Choy, Brendon (School: Hunter College High School)
Cancer remains a pervasive and ominous threat as the second leading cause of death in the United States, accounting for one in four fatalities. The survival and proliferation of tumors in cancer patients requires a vascular network to provide sufficient nutrients and oxygen to tumor cells. Recent research has focused on developing Vascular Disrupting Agents (VDAs) to selectively destroy tumor vasculature and initiate secondary tumor cell death. Combretastatin-A-4 (CA-4), a tubulin-binding agent, has reported preclinical successes as a VDA and set the precedent for further exploration. However, only one of CA-4’s geometric isomers has anti-cancer properties and previously synthesized analogs have failed to match its activity. This study aims to discover VDAs with improved efficacy and selective toxicity. While previous research has tended to analyze analogs of only one scaffold/model structure at a time, in this study many completely new molecular scaffolds were rationally designed and a library of 210 compounds based on analogs of these novel scaffolds was created. Following computational modelling and analysis, SB-BC-160, an analog of an original scaffold design, emerged as the most promising compound demonstrating geometric stability, desired hydrogen bonding, and ten-fold improved binding affinity to tubulin. A synthetic scheme for SB-BC-160 was created. When fully synthesized, SB-BC-160 will be biologically evaluated and serve as the basis to a new class of more potent, structurally stable VDAs, opening up new treatment options for the millions affected by cancer.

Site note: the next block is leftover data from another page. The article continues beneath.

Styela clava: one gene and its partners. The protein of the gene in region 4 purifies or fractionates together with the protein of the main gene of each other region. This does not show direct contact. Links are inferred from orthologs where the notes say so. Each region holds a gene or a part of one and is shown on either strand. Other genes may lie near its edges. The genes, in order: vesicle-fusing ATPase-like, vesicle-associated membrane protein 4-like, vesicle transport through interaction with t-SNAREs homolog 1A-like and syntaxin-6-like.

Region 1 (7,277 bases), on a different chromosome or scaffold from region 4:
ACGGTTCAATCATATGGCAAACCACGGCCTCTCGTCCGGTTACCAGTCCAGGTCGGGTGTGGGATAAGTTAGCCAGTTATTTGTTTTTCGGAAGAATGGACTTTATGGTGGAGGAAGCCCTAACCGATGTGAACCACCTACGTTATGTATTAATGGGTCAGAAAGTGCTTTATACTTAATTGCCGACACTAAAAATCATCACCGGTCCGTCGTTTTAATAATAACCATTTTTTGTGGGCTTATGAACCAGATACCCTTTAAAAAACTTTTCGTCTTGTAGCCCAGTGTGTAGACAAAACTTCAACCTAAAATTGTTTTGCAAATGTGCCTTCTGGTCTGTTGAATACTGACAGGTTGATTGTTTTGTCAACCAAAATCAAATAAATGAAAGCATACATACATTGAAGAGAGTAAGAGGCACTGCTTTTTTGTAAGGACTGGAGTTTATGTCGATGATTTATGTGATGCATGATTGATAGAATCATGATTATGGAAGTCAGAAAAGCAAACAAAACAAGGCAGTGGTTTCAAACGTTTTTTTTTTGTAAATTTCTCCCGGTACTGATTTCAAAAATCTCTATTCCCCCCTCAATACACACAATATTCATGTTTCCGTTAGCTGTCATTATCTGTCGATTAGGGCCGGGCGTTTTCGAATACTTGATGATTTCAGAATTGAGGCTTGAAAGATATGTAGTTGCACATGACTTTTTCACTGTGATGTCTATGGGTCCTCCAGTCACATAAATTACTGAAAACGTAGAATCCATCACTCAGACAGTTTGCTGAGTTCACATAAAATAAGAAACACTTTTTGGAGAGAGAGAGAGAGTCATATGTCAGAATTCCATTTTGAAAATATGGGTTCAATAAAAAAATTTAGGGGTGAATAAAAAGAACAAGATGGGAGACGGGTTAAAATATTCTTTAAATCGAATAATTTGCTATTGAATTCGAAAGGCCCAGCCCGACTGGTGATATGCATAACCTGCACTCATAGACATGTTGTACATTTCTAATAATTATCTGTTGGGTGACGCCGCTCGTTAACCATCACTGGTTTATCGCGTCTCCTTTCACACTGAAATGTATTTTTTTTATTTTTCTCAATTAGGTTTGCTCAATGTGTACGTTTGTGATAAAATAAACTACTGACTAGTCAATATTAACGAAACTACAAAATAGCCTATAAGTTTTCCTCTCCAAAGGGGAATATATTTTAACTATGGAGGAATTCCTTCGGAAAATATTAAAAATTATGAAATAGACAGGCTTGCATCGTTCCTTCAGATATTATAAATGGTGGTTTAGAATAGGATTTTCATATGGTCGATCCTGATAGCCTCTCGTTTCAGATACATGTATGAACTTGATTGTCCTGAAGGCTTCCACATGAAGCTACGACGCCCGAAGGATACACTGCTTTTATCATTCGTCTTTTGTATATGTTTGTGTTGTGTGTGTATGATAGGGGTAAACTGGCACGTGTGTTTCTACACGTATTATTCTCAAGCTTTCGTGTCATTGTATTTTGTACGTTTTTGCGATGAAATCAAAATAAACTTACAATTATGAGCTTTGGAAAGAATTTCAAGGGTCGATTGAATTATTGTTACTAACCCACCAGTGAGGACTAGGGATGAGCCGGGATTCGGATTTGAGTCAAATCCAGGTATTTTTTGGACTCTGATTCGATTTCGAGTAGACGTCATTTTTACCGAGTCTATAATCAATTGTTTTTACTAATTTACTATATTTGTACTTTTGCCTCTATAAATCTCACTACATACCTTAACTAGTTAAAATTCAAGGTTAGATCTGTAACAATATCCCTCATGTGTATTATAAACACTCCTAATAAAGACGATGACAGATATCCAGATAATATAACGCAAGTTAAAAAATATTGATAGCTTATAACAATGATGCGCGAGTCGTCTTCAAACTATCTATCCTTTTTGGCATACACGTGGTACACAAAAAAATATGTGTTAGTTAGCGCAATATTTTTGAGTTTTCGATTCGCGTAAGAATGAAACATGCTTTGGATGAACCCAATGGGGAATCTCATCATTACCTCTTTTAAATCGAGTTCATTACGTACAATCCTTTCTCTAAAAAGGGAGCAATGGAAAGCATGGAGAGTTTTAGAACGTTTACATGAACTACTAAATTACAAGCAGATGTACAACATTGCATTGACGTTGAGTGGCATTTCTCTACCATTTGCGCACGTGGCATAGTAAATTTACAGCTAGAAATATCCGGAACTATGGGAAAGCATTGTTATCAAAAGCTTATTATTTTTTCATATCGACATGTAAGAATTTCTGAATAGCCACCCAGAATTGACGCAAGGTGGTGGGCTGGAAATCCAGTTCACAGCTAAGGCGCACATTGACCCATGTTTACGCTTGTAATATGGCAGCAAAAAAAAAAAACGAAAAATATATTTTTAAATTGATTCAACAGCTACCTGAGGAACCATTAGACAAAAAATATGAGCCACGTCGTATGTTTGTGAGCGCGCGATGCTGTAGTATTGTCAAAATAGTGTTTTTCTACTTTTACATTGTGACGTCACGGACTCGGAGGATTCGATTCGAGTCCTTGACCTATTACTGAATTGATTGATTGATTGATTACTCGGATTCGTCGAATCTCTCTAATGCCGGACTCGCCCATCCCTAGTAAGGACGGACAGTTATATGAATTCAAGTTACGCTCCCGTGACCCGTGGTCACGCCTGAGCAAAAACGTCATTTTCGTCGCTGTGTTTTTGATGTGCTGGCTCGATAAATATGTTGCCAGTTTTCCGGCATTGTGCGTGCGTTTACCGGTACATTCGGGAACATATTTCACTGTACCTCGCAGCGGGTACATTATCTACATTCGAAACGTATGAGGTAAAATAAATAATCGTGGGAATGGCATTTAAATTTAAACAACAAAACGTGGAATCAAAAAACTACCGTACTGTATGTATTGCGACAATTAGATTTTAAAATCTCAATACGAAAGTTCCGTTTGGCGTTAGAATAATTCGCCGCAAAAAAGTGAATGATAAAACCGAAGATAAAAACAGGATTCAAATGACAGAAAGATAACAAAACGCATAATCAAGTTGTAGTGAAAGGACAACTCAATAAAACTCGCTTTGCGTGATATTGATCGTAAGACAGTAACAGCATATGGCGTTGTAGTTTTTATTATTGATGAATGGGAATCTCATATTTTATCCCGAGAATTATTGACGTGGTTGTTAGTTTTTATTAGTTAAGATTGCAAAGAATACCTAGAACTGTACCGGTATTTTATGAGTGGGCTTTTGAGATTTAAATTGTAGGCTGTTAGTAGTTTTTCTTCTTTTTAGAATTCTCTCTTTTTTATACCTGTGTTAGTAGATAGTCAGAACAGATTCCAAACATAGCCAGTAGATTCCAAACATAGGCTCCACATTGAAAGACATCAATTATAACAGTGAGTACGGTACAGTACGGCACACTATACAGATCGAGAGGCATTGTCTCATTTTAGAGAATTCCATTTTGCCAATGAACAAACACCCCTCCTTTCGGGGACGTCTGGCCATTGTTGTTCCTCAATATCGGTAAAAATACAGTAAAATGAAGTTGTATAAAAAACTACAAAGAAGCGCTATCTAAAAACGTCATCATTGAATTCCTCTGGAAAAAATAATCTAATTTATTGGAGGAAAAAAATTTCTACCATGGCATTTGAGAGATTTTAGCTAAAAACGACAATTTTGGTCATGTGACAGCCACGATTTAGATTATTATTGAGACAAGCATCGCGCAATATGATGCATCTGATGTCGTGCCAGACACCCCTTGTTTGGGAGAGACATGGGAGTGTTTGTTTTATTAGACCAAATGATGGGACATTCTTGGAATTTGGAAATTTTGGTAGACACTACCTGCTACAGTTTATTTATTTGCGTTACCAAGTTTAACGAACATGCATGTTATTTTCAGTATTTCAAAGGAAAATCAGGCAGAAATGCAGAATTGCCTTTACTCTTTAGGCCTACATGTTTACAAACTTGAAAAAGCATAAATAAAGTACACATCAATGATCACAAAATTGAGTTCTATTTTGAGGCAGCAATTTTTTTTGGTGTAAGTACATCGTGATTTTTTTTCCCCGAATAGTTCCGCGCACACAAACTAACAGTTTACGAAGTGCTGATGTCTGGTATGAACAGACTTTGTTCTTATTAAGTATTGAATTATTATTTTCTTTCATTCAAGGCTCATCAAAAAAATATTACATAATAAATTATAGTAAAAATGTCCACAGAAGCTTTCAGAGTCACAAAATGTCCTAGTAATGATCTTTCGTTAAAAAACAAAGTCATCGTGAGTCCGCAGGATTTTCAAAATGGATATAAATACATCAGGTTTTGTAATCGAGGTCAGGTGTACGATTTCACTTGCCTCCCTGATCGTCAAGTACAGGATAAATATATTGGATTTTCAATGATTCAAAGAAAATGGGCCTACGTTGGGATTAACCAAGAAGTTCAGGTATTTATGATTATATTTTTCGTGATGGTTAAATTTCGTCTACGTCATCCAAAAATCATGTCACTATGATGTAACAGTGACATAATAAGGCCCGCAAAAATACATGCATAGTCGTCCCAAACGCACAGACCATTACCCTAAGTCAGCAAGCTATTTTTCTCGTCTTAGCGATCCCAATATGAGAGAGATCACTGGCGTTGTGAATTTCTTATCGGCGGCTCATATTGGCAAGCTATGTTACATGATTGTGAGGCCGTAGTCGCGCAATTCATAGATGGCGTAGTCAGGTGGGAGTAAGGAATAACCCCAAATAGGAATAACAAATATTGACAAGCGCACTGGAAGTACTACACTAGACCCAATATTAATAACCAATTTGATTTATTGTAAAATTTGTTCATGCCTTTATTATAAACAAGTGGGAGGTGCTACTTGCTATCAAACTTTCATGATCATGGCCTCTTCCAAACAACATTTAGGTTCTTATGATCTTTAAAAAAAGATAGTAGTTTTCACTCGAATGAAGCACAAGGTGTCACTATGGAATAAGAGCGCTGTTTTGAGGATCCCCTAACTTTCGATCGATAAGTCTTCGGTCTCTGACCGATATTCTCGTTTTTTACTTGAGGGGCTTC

Fourth Award of $500